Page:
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TX Blended Whiskey

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I’m not much of a whiskey drinker.  I wasn’t aware that any whiskey was distilled in Texas. I was not aware of TX blended whiskey. Let’s face it, I don’t know much. But I do know that this shit is good.

Crafted in Fort Worth, Texas by the Firestone & Robertson Distilling Co. this is one of the few blended whiskey currently made in the USA.  The distillery was founded in 2010

Each bottle is capped by a cork with a disc of repurposed leather from donated boots from the community. The leather varies from lizard to alligator to buffalo to cowhide and no two are alike.  The bar is set pretty low by the average screw cap, but regardless the cork is pretty cool.


The TX is a blend of select whiskeys.  They advertise flavors of honey butter, banana, caramel and coffee.  It’s a smooth 82 proof that was awarded Best American Craft Whiskey and Double Gold medal at 13th Annual World Spirits Competition in San Francisco.  Each step in distillation process done by hand (no automation), so you know they take their spirits serious.

That’s all fine and good… but how did it fare in vigorous field testing?  During a dinner party with neighborhood friends, the new bottle was brought out as an after dinner mint.  I thought I’d have the bottle for a while, but after a roar of enthusiasm Chris, Colin, Britt swarmed and we sampled.  After an hour, the bottle looked like this.  I had to buy a replacement bottle for the cabinet.


Their aged bourbon will be released later this year. Until then, enjoy this fine blended whiskey. I can’t judge whether it’s worth it’s $35 price tag, but it is damn good.  I need to drive to Fort Worth and do one of their distillery tours.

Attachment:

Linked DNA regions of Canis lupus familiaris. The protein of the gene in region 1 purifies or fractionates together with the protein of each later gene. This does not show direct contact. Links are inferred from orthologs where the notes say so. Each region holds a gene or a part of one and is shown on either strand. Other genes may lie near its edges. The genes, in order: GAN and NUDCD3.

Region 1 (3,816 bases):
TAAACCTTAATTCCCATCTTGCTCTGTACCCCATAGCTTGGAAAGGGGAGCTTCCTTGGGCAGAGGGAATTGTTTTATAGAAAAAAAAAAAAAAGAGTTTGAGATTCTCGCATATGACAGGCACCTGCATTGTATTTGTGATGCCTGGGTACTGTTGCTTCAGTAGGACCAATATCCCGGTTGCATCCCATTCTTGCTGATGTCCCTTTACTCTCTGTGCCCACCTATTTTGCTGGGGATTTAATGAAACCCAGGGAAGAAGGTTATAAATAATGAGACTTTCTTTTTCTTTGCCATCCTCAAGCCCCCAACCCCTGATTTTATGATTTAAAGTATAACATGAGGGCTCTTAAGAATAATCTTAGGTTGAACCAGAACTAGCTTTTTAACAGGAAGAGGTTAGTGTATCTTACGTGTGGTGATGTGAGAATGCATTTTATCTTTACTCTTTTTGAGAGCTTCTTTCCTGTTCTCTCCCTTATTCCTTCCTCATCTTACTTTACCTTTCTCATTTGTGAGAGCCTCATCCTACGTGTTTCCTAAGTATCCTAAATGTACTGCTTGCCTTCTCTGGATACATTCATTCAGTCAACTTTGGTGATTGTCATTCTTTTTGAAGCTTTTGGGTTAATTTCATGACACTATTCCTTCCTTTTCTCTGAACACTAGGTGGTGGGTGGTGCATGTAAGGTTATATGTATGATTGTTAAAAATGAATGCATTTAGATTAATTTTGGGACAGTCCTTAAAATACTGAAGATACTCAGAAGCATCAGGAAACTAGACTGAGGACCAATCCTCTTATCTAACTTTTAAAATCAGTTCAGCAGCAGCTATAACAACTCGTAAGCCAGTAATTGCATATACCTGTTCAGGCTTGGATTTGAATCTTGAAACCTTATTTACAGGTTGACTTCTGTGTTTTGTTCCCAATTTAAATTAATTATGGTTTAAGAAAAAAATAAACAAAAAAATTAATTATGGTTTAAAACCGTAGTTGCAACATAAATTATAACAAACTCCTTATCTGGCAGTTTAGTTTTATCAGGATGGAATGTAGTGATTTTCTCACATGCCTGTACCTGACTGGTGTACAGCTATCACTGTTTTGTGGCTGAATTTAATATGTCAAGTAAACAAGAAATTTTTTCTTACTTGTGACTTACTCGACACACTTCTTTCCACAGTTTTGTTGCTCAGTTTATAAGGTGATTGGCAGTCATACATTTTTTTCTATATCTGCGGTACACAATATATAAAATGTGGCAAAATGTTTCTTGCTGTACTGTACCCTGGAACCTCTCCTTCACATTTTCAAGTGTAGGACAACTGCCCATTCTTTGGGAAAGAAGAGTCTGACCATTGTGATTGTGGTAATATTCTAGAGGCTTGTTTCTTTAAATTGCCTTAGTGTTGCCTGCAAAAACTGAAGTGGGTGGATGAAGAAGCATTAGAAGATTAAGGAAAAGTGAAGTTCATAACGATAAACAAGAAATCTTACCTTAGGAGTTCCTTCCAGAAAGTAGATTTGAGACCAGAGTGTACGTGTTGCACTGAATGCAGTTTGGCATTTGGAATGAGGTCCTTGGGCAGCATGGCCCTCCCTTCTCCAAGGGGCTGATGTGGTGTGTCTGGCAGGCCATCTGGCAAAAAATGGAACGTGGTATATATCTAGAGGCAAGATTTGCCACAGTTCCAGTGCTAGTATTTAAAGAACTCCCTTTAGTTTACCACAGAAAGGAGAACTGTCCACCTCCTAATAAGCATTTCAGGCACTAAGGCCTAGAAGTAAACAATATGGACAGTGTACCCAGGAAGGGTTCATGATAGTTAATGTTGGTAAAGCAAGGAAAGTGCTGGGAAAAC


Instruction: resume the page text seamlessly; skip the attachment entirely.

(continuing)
The Summary

Does it open?  Uh, well – that’s an awkward question. This isn’t a bottle opener. But the cork did pop nicely and the whiskey did flow.

Can it open anything else?  It does a good job opening a conversation and can only help your sinuses.

Overall rating: 5 Stars (5 / 5). Form does follow function. This opener is spectacular.

References: Star-Telegram ReviewFirestone & Robertson Distilling Co.

Category: Booze

Japanese Disc Bottle Opener

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Like a ninja, this work of art came out of nowhere and invaded my cutlery drawer. Emily found this unique opener in an antique store and gave it to me as an anniversary present.

This a Tsubame-Shinko bottle opener from Japan and is from the TI-1 series of stainless steel cutlery and flatware and was unlike any opener I had ever used. It is a 3.15 inch (80mm) disc, nicely weighted, with a center slot for the cap.  My internet research tells me this was designed by Takenobu Igarashi and was part of an award winning collection. That’s some good ancestry… but who cares about that. Does it open bottles or what?

Some experimentation was required to figure out the best way to grip and use this opener. At first, I thought perhaps form did not follow function and this one was a bust, but once it was decoded this turned out to be a stellar tool.

To use, the bulk of the opener is placed on the opposite side of the bottle and gripped with 4 fingers.  A quick jerk to pull the cap towards you results in a satisfying hiss as the cap is popped.  The opener is hand-sized and feels like a well balanced, fine crafted tool.

_MG_8382_disc  _MG_8387_disc  _MG_8390_disc


Does it open?  Absolutely. Every time.

Can it open anything else?  Surely so. It can be thrown like a ninja throwing star to chop melons at 6 paces.  It could be slipped under a lid to crack open a jewelry box or perhaps the edges could be sharpened to battle invaders. However, my aim isn’t so good – so it’s probably best kept in the kitchen drawer.